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A different kind of therapy

Photos by Christy Porter
Hickory Manor Activity Director Heather Lyons holds a Kunekune pig brought by Mark Bengtson while resident Geraldine Hall looks on. Residents and staff alike enjoyed the Kunekune pigs’ visit to the Hickory Manor nursing facility.

By Christy Porter, Managing Editor

Residents at Hickory Manor nursing facility were treated to a special visit last month when Mark Bengtson, from BF Farm in Huggins, brought three of his Kunekune pigs in to play.

Play is sometimes hard work; this Kunekune pig took a nap in resident Glen Morgan, Jr.’s lap.

Even those more hesitant with the unusual visitors couldn’t help but respond with smiles, cuddling and petting the friendly, smaller, domesticated breed of pig. Staff members also enjoyed the animals and introducing them to the residents.

The Kunekune pigs’ visit sparked conversation, such as, “I once raised pigs… but they were not like these.”

Kunekunes are known for being intelligent, playful and very social and friendly with humans. Approximately 30 sounds comprise their vocabulary, including the low-pitched, contented grunting noises heard during the course of their visit, and while not heard during the visit, their noises can get high-pitched if they’re anxious or stressed.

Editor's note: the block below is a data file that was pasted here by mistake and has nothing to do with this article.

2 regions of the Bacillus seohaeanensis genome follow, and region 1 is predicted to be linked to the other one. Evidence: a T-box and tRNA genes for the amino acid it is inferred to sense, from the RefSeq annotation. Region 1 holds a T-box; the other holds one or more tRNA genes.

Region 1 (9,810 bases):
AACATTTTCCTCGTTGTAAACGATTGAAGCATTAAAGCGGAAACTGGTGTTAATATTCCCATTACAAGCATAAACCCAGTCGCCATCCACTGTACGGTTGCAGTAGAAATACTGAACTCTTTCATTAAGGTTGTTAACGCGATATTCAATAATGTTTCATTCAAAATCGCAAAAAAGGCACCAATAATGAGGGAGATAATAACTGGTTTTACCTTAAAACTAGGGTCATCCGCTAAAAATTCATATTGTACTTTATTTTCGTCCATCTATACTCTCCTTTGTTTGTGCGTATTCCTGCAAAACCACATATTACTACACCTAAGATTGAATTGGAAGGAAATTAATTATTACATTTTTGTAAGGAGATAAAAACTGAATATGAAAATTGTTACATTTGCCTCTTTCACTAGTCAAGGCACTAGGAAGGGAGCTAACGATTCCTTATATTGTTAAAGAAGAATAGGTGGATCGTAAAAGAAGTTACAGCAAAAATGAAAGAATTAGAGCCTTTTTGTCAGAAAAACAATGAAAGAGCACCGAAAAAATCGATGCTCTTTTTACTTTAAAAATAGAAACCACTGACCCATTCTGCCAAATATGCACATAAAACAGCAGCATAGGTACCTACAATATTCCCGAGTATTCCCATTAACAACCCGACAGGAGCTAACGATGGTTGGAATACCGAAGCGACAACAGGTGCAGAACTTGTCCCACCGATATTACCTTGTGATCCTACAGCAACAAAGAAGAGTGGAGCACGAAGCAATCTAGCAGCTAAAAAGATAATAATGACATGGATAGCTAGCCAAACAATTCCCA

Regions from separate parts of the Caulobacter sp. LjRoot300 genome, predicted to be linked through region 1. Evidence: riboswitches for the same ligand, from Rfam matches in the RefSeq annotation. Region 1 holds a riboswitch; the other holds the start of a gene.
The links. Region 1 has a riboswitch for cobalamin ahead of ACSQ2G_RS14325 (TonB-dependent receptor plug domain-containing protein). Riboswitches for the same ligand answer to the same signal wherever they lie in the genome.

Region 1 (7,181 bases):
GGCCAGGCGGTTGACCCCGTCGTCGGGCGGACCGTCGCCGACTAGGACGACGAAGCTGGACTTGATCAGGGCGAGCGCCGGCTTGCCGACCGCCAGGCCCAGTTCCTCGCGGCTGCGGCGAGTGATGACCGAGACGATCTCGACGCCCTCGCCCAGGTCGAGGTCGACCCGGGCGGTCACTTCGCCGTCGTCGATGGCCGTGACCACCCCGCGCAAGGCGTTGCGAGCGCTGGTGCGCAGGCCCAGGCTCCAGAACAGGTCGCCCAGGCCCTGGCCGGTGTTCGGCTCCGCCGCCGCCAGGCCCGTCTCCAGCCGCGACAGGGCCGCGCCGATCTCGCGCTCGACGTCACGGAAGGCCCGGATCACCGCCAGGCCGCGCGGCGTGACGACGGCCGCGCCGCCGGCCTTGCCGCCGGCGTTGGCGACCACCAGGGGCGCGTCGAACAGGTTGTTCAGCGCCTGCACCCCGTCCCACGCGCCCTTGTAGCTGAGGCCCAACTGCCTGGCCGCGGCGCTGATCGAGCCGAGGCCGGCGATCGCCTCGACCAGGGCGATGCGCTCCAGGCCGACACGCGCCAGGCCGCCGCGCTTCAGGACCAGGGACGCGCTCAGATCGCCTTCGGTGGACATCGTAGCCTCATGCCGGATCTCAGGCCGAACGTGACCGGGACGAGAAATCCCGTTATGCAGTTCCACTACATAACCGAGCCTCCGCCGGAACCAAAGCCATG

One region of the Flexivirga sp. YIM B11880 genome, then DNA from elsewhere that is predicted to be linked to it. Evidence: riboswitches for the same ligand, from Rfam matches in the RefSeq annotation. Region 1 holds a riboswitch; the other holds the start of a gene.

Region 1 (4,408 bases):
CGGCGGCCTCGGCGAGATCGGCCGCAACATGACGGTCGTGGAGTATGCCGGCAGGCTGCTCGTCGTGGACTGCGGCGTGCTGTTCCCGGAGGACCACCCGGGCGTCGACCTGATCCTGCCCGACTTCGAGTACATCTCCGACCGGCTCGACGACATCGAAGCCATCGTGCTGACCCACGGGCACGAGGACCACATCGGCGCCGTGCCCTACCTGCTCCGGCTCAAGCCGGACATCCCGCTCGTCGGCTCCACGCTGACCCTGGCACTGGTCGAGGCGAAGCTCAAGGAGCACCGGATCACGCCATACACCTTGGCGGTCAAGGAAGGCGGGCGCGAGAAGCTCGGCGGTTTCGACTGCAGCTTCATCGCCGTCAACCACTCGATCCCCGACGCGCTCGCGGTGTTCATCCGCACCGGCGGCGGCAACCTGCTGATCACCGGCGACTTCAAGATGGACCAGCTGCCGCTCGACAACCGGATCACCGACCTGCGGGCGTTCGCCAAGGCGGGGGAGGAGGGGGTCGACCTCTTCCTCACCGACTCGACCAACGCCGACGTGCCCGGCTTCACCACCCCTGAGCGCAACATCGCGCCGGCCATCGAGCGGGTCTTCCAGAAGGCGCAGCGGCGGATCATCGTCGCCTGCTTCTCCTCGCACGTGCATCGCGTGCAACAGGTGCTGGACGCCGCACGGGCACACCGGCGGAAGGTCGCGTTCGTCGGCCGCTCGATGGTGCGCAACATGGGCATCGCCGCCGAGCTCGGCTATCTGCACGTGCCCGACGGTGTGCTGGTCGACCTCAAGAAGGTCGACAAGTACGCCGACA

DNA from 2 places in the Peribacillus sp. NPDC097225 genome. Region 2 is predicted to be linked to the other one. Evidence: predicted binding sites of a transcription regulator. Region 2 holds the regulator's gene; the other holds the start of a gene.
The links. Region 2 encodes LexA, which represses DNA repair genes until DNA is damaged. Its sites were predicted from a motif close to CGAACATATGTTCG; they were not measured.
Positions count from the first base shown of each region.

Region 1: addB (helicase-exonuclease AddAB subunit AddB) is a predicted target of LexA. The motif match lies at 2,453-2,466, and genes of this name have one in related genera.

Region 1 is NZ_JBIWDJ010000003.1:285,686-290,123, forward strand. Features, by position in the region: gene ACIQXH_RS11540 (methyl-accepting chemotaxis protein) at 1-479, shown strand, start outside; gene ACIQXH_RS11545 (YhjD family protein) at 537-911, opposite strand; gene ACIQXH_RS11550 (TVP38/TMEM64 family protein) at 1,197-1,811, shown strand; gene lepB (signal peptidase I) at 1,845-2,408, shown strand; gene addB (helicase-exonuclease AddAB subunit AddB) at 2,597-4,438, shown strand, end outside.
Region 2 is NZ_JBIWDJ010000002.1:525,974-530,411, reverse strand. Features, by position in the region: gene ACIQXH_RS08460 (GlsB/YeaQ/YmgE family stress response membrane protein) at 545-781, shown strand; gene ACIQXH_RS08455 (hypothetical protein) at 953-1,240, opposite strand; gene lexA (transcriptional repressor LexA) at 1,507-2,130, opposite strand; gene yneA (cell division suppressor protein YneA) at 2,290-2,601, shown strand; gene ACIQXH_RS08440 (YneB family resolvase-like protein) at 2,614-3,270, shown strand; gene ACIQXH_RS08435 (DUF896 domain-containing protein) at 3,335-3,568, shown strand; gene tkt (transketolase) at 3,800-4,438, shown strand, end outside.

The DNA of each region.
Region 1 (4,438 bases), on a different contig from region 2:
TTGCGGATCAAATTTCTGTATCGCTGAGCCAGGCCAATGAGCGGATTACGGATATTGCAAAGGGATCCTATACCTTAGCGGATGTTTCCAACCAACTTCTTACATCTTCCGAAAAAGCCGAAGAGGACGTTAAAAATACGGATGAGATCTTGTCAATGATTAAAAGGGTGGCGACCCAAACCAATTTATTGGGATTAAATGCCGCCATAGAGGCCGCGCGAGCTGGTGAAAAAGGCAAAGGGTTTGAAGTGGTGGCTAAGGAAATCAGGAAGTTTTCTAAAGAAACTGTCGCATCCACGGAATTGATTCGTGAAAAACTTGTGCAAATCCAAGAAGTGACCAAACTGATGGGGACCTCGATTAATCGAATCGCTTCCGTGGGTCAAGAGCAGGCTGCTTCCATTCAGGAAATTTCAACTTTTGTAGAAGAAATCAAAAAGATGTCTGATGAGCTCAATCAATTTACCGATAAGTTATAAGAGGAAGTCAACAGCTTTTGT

Originating from New Zealand, the Kunekunes have a range of colors, with smooth or coarse and curly hair, which gets warmer and thicker or sheds according to the temperature. They have curly tails, which they will wag; semi-lopped ears, which they will wiggle; both as a way of showing emotion; and many have wattles on either side of their face. While those brought by Bengtson were smaller, adults can weight up to 300 pounds and be up to 4-feet long and 2-feet tall.

Bengston raises this smaller, docile breed on a small homestead, where they graze and are pasture pigs. He enjoys sharing them as therapy animals during the fall and winter months with nursing homes, daycares, churches and 4-H clubs.

“There has been amazing responses with the disabled,” shared Bengston. “At one nursing facility, a woman who was almost catatonic lit up and responded while holding the pig.”

Bengston is busy on the farm from April to August, but says, “Life has been good and I am very blessed. I have the farm and I want to give back when I can. There has been incredible response with the Kunekune pigs, everywhere from with the church children to the nursing facilities.”

Photos by Christy Porter

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